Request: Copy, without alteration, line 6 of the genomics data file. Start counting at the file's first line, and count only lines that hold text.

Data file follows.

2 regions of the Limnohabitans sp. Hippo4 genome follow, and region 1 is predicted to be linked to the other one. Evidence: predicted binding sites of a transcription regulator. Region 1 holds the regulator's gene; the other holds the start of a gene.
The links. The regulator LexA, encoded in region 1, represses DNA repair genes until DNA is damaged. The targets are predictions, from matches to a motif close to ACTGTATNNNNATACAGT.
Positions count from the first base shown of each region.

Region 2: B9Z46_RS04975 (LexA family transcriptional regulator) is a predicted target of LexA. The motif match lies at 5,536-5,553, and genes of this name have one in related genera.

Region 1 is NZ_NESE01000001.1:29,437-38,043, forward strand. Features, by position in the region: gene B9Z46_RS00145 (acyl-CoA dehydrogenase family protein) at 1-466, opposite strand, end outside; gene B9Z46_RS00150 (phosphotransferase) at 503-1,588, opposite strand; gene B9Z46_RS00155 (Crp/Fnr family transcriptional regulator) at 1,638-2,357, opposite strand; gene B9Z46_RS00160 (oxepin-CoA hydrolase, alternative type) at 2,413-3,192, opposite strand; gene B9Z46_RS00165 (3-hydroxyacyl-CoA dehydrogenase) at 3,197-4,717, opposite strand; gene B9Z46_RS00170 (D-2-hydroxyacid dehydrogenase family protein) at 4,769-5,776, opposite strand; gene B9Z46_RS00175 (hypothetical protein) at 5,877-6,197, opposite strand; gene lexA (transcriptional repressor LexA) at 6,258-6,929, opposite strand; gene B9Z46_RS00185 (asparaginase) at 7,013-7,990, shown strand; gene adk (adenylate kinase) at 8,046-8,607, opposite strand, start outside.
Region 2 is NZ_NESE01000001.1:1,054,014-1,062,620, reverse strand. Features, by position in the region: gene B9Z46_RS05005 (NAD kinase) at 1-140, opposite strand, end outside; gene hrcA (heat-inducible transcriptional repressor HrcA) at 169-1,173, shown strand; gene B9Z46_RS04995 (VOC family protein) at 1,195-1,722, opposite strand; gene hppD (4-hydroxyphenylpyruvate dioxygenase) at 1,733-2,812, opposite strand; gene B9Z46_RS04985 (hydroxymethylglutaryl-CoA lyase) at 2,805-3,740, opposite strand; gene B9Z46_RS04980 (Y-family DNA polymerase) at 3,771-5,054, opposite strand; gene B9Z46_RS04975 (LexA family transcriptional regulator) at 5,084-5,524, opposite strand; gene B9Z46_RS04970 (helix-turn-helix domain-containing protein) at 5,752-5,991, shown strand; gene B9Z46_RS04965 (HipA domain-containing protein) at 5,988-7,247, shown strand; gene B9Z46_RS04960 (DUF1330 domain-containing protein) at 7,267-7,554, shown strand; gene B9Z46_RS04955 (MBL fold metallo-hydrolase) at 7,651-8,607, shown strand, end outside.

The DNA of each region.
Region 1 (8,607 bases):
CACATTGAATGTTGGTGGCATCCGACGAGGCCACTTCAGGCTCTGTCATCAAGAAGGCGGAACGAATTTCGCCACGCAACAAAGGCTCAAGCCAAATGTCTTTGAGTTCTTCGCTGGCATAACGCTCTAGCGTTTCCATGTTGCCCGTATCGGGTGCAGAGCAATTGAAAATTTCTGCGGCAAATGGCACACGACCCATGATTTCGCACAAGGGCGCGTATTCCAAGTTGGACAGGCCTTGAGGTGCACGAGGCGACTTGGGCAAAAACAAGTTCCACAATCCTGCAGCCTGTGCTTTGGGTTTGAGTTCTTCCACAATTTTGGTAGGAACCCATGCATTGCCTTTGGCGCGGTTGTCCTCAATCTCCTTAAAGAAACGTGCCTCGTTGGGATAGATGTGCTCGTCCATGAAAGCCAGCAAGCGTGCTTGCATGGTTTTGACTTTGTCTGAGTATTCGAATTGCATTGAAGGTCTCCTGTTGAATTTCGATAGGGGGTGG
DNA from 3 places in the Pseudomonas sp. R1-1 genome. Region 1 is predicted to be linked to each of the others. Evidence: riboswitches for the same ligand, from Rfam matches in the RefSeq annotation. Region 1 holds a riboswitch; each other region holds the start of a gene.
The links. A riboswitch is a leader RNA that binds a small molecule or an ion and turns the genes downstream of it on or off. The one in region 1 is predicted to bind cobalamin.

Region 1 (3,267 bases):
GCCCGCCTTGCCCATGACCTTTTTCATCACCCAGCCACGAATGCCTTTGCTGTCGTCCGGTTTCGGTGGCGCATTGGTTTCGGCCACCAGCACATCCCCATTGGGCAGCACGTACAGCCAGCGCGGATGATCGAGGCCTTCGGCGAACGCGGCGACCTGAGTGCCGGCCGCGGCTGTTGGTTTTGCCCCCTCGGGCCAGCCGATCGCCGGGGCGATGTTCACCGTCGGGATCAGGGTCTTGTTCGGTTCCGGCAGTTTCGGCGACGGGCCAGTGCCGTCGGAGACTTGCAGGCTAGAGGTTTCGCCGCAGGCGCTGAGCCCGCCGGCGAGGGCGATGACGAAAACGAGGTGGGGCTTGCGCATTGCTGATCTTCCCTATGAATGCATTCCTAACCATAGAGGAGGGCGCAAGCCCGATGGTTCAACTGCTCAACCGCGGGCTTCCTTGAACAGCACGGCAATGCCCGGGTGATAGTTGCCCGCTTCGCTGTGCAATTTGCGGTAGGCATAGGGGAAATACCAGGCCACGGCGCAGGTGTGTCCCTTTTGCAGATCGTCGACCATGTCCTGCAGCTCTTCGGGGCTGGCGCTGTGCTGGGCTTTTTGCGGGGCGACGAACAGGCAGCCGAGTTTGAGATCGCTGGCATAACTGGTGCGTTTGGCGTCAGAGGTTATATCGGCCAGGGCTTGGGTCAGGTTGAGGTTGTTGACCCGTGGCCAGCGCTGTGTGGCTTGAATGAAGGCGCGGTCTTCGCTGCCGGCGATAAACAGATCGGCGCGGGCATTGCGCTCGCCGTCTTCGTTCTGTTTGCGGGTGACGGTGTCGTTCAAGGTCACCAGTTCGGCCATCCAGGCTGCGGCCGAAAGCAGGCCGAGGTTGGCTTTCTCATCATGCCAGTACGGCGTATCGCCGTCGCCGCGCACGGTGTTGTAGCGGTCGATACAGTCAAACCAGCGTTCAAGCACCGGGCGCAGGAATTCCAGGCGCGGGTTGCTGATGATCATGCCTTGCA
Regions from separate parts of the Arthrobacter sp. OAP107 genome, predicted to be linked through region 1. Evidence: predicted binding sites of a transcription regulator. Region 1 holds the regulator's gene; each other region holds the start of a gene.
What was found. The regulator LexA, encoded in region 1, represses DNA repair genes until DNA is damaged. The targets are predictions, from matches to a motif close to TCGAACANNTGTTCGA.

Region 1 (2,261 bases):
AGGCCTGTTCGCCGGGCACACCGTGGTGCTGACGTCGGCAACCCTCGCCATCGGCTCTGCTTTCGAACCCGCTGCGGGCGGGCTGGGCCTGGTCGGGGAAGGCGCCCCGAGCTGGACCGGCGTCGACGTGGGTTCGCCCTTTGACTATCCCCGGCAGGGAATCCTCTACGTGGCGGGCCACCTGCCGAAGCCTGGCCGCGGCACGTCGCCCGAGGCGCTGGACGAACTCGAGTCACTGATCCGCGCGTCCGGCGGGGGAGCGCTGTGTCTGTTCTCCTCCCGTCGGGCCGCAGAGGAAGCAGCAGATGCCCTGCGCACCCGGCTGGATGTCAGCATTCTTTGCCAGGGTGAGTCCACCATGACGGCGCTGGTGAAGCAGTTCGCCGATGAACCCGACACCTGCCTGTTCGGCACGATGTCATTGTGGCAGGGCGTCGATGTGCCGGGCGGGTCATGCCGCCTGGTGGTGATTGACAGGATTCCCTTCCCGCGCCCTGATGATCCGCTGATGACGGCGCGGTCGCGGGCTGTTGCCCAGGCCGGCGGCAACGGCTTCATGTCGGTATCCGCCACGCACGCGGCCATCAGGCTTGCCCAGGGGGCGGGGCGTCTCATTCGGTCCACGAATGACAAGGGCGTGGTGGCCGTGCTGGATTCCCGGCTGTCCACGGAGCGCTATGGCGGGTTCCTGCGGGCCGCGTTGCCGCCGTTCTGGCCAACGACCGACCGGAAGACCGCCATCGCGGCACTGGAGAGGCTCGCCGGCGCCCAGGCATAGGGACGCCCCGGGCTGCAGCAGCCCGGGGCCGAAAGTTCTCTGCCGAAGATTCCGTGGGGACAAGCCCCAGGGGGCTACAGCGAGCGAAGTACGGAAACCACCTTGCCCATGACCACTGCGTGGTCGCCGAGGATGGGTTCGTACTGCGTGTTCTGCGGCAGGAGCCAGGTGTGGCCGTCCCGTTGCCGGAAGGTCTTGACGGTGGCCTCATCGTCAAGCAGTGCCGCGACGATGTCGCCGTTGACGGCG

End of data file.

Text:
Region 2 is NZ_NESE01000001.1:1,054,014-1,062,620, reverse strand. Features, by position in the region: gene B9Z46_RS05005 (NAD kinase) at 1-140, opposite strand, end outside; gene hrcA (heat-inducible transcriptional repressor HrcA) at 169-1,173, shown strand; gene B9Z46_RS04995 (VOC family protein) at 1,195-1,722, opposite strand; gene hppD (4-hydroxyphenylpyruvate dioxygenase) at 1,733-2,812, opposite strand; gene B9Z46_RS04985 (hydroxymethylglutaryl-CoA lyase) at 2,805-3,740, opposite strand; gene B9Z46_RS04980 (Y-family DNA polymerase) at 3,771-5,054, opposite strand; gene B9Z46_RS04975 (LexA family transcriptional regulator) at 5,084-5,524, opposite strand; gene B9Z46_RS04970 (helix-turn-helix domain-containing protein) at 5,752-5,991, shown strand; gene B9Z46_RS04965 (HipA domain-containing protein) at 5,988-7,247, shown strand; gene B9Z46_RS04960 (DUF1330 domain-containing protein) at 7,267-7,554, shown strand; gene B9Z46_RS04955 (MBL fold metallo-hydrolase) at 7,651-8,607, shown strand, end outside.